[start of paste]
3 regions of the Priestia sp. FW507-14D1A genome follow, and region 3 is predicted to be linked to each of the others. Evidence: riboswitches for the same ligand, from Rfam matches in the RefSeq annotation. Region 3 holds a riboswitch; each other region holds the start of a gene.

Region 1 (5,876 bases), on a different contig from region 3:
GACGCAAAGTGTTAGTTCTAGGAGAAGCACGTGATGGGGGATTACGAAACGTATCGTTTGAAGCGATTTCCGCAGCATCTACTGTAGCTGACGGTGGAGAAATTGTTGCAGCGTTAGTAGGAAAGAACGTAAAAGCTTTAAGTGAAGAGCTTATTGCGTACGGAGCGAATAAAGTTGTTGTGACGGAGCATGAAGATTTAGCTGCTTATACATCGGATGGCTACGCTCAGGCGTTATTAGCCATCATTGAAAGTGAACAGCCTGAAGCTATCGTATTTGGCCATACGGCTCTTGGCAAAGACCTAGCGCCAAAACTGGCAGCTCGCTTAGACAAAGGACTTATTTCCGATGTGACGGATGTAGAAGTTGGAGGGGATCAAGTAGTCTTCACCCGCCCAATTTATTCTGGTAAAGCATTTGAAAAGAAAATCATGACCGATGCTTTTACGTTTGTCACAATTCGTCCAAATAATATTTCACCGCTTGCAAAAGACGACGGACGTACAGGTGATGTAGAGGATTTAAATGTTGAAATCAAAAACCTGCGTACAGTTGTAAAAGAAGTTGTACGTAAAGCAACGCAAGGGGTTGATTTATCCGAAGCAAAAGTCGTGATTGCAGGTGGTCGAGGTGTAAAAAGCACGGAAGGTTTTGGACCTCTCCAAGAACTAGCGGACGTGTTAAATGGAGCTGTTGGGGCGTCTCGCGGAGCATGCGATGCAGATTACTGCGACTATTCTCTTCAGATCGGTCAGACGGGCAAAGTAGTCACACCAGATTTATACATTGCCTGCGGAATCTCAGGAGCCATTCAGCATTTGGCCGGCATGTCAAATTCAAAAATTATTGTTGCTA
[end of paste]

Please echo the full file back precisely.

3 regions of the Priestia sp. FW507-14D1A genome follow, and region 3 is predicted to be linked to each of the others. Evidence: riboswitches for the same ligand, from Rfam matches in the RefSeq annotation. Region 3 holds a riboswitch; each other region holds the start of a gene.

Region 1 (5,876 bases), on a different contig from region 3:
GACGCAAAGTGTTAGTTCTAGGAGAAGCACGTGATGGGGGATTACGAAACGTATCGTTTGAAGCGATTTCCGCAGCATCTACTGTAGCTGACGGTGGAGAAATTGTTGCAGCGTTAGTAGGAAAGAACGTAAAAGCTTTAAGTGAAGAGCTTATTGCGTACGGAGCGAATAAAGTTGTTGTGACGGAGCATGAAGATTTAGCTGCTTATACATCGGATGGCTACGCTCAGGCGTTATTAGCCATCATTGAAAGTGAACAGCCTGAAGCTATCGTATTTGGCCATACGGCTCTTGGCAAAGACCTAGCGCCAAAACTGGCAGCTCGCTTAGACAAAGGACTTATTTCCGATGTGACGGATGTAGAAGTTGGAGGGGATCAAGTAGTCTTCACCCGCCCAATTTATTCTGGTAAAGCATTTGAAAAGAAAATCATGACCGATGCTTTTACGTTTGTCACAATTCGTCCAAATAATATTTCACCGCTTGCAAAAGACGACGGACGTACAGGTGATGTAGAGGATTTAAATGTTGAAATCAAAAACCTGCGTACAGTTGTAAAAGAAGTTGTACGTAAAGCAACGCAAGGGGTTGATTTATCCGAAGCAAAAGTCGTGATTGCAGGTGGTCGAGGTGTAAAAAGCACGGAAGGTTTTGGACCTCTCCAAGAACTAGCGGACGTGTTAAATGGAGCTGTTGGGGCGTCTCGCGGAGCATGCGATGCAGATTACTGCGACTATTCTCTTCAGATCGGTCAGACGGGCAAAGTAGTCACACCAGATTTATACATTGCCTGCGGAATCTCAGGAGCCATTCAGCATTTGGCCGGCATGTCAAATTCAAAAATTATTGTTGCTA